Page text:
This topic gives an overview of;
You already know that when air moves, it is called wind. Air moves from the region where the air pressure is high to the region where the pressure is low. The greater the difference in pressure, the faster the air moves. But how is the pressure differences created in nature? Is the difference in temperature involved? The following activities will help you to understand this.
The pressure exerted by air on all bodies at all times in all directions is called air pressure. When air moves at high speeds, it creates a low pressure area. The air inside a balloon exerts pressure in all directions, and makes it blow up. Air opposes the motion of a moving object. This is called air resistance. That is why you have to exert yourself and pedal hard when you ride a bicycle.
Another example in which air pressure can be observed: Take a glass and fill only 1/3 of it with water. Cover the mouth of the glass with an index card. Now hold the card in place and invert the glass over a sink and remove your hand from the card. The card sticks to the glass. This is due to air pressure. The air outside exerts an upward pressure on the index card. This air pressure is more than the weight of the water in the glass.
Take a tin can with a lid. Fill it approximately half with water. Heat the can on a candle flame till the water boils. Let the water boil for a few minutes. Blow out the candle. Immediately put the lid tightly on the can. Be careful in handling the hot can. Put the can carefully in a shallow metallic vessel or a washbasin. Pour fresh water over the can. What happens to the shape of the can?
Can you guess why the shape of the can gets distorted? If you cannot get a tin can, take a soft plastic bottle. Fill it with hot water. Empty the bottle and immediately cap it tightly. Place the bottle under running water.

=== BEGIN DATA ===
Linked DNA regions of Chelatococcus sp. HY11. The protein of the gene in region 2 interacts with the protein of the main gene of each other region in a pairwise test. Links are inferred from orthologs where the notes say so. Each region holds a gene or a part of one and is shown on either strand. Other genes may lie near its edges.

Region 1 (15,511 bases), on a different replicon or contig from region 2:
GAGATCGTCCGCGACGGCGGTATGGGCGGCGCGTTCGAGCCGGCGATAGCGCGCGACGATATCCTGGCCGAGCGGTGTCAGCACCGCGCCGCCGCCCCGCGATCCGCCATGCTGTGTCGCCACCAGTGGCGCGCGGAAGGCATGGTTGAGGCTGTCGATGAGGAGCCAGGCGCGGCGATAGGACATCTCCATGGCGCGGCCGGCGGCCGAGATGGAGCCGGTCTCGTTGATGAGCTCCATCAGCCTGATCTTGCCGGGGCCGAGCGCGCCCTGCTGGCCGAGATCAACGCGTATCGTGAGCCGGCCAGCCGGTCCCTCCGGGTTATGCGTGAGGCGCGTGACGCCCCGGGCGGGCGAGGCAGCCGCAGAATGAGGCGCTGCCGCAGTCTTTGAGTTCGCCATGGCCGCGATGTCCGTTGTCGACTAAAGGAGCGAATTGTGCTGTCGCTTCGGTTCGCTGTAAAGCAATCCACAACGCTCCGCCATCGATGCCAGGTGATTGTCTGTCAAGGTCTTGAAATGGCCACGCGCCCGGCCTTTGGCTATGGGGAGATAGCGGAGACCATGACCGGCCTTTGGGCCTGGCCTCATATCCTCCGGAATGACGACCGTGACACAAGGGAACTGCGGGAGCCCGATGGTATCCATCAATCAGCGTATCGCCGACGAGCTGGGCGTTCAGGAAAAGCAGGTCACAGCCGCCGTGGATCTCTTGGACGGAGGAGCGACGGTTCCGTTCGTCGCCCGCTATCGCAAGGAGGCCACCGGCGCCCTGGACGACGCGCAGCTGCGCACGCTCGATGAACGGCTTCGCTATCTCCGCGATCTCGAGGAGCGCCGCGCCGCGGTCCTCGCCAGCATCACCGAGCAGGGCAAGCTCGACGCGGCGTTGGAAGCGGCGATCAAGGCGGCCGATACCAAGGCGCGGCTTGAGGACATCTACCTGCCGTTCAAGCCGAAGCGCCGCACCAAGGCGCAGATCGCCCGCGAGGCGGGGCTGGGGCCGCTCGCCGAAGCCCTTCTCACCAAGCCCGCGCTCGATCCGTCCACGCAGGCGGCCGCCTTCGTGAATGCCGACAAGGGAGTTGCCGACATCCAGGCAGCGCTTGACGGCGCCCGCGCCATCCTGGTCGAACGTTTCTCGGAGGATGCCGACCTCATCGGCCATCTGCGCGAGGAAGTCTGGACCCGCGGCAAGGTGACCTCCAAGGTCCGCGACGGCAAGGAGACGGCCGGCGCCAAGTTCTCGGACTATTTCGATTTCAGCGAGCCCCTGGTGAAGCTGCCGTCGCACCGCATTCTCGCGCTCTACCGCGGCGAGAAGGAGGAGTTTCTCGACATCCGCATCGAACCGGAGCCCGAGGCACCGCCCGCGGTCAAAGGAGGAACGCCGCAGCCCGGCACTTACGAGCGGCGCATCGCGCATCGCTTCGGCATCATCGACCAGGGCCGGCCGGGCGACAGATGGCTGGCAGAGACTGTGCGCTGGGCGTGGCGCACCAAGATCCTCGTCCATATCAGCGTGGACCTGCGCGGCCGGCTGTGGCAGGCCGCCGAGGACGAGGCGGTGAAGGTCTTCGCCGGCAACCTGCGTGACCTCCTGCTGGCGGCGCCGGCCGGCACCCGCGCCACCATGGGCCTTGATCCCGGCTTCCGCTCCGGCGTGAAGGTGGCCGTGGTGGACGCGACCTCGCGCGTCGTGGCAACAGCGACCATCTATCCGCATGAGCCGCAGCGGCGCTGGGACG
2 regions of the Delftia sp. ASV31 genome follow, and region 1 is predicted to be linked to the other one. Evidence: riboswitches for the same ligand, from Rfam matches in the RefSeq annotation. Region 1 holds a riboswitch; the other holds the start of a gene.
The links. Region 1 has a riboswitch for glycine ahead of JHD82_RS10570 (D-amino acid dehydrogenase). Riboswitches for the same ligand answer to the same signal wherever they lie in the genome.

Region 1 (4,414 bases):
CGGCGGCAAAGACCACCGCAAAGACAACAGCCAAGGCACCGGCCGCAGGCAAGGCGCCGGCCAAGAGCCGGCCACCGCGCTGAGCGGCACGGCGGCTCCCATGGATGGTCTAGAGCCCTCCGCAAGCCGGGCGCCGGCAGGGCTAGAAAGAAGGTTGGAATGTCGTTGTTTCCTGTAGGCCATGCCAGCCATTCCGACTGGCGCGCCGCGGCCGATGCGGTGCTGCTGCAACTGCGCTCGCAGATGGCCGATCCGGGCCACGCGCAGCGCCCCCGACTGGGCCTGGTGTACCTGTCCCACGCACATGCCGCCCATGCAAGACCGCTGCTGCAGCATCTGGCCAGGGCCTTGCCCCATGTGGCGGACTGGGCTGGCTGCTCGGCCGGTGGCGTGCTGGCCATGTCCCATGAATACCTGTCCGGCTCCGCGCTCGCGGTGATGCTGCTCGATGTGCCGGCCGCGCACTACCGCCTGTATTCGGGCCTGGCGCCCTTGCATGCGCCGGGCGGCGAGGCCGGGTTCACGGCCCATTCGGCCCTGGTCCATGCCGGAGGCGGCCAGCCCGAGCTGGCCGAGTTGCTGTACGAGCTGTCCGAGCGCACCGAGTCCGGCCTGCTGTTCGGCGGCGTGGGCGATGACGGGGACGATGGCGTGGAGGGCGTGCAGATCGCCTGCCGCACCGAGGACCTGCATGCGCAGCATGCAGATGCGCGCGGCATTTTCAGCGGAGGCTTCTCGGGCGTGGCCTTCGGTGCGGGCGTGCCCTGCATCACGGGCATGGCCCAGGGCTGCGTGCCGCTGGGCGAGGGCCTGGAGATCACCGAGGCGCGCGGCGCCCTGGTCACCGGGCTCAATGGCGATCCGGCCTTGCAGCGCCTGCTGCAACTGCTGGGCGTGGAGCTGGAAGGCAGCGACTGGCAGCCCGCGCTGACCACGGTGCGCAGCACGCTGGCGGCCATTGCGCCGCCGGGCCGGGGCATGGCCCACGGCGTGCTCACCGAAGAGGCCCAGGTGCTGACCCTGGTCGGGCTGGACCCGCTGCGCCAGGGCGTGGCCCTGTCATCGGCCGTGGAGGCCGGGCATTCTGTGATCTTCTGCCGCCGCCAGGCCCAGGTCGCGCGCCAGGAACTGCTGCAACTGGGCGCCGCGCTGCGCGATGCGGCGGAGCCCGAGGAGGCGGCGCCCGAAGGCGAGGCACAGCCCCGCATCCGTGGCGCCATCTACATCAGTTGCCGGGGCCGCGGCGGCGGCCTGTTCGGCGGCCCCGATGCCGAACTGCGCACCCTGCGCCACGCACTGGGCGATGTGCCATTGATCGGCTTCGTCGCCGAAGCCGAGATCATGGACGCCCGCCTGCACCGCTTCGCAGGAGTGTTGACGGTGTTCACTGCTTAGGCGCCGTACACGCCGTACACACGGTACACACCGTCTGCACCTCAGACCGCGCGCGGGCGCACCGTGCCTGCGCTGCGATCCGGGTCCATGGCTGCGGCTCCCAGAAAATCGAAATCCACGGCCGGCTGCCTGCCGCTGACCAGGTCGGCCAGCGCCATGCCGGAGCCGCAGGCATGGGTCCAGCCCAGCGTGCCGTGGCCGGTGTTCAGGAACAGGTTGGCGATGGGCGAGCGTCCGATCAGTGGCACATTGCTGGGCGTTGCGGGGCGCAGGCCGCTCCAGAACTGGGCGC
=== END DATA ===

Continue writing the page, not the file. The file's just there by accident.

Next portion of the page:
When you fly a kite, does the wind coming from your back help? If you are in a boat, is it easier to row it if there is wind coming from behind you? If you are in a boat, is it easier to row it if there is wind coming from behind you?
Do you find it difficult to ride a bicycle against the direction of the wind? You know that we have to fill air into the bicycle tube to keep it tight. Also, you know that a bicycle tube overfilled with air may burst. What is the air doing inside the tube? Discuss with your friends how the air in the bicycle tube keeps it in shape.
All these experiences show that the air exerts pressure. It is due to t his pressure that the leaves of trees, banners, or flags flutter when the wind is blowing. You can list some more experiences which show that the air has pressure.
Let us now try to explain why the can (or the bottle) gets distorted. As water is poured over the can, some steam in the can condenses into water, reducing the amount of air inside. The pressure of air inside the can decreases than the pressure exerted by the air from outside the can. As a result the can gets compressed. This activity again confirms that air exerts pressure.